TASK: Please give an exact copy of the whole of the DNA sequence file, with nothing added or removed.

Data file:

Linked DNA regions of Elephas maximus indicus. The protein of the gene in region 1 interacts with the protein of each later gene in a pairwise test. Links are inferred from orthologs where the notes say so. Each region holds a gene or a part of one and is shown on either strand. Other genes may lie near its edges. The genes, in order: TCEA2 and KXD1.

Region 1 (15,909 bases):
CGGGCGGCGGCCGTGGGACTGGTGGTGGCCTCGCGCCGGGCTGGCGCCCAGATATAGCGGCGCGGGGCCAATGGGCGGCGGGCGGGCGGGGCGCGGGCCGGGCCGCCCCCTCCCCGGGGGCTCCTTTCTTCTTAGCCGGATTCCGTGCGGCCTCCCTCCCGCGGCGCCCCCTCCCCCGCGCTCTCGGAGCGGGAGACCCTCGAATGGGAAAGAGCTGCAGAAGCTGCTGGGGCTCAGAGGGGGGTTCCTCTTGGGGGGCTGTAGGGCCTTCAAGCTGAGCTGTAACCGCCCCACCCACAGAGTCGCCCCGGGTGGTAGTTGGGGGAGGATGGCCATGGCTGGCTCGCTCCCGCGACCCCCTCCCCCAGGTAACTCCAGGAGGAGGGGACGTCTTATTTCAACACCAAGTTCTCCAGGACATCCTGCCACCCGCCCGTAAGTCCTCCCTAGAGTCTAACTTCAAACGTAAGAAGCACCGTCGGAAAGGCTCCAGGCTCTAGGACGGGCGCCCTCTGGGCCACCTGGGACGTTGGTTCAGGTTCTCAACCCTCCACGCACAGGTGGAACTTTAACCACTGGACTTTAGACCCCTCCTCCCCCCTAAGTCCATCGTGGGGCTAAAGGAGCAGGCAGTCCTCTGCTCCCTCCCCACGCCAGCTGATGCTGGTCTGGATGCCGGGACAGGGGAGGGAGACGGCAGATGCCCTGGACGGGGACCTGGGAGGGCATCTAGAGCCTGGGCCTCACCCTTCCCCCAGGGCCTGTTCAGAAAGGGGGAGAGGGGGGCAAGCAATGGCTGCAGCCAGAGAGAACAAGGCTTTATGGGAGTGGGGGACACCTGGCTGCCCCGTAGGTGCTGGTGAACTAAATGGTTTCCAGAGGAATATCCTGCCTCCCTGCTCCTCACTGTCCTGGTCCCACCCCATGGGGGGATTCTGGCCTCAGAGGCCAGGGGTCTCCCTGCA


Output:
Linked DNA regions of Elephas maximus indicus. The protein of the gene in region 1 interacts with the protein of each later gene in a pairwise test. Links are inferred from orthologs where the notes say so. Each region holds a gene or a part of one and is shown on either strand. Other genes may lie near its edges. The genes, in order: TCEA2 and KXD1.

Region 1 (15,909 bases):
CGGGCGGCGGCCGTGGGACTGGTGGTGGCCTCGCGCCGGGCTGGCGCCCAGATATAGCGGCGCGGGGCCAATGGGCGGCGGGCGGGCGGGGCGCGGGCCGGGCCGCCCCCTCCCCGGGGGCTCCTTTCTTCTTAGCCGGATTCCGTGCGGCCTCCCTCCCGCGGCGCCCCCTCCCCCGCGCTCTCGGAGCGGGAGACCCTCGAATGGGAAAGAGCTGCAGAAGCTGCTGGGGCTCAGAGGGGGGTTCCTCTTGGGGGGCTGTAGGGCCTTCAAGCTGAGCTGTAACCGCCCCACCCACAGAGTCGCCCCGGGTGGTAGTTGGGGGAGGATGGCCATGGCTGGCTCGCTCCCGCGACCCCCTCCCCCAGGTAACTCCAGGAGGAGGGGACGTCTTATTTCAACACCAAGTTCTCCAGGACATCCTGCCACCCGCCCGTAAGTCCTCCCTAGAGTCTAACTTCAAACGTAAGAAGCACCGTCGGAAAGGCTCCAGGCTCTAGGACGGGCGCCCTCTGGGCCACCTGGGACGTTGGTTCAGGTTCTCAACCCTCCACGCACAGGTGGAACTTTAACCACTGGACTTTAGACCCCTCCTCCCCCCTAAGTCCATCGTGGGGCTAAAGGAGCAGGCAGTCCTCTGCTCCCTCCCCACGCCAGCTGATGCTGGTCTGGATGCCGGGACAGGGGAGGGAGACGGCAGATGCCCTGGACGGGGACCTGGGAGGGCATCTAGAGCCTGGGCCTCACCCTTCCCCCAGGGCCTGTTCAGAAAGGGGGAGAGGGGGGCAAGCAATGGCTGCAGCCAGAGAGAACAAGGCTTTATGGGAGTGGGGGACACCTGGCTGCCCCGTAGGTGCTGGTGAACTAAATGGTTTCCAGAGGAATATCCTGCCTCCCTGCTCCTCACTGTCCTGGTCCCACCCCATGGGGGGATTCTGGCCTCAGAGGCCAGGGGTCTCCCTGCA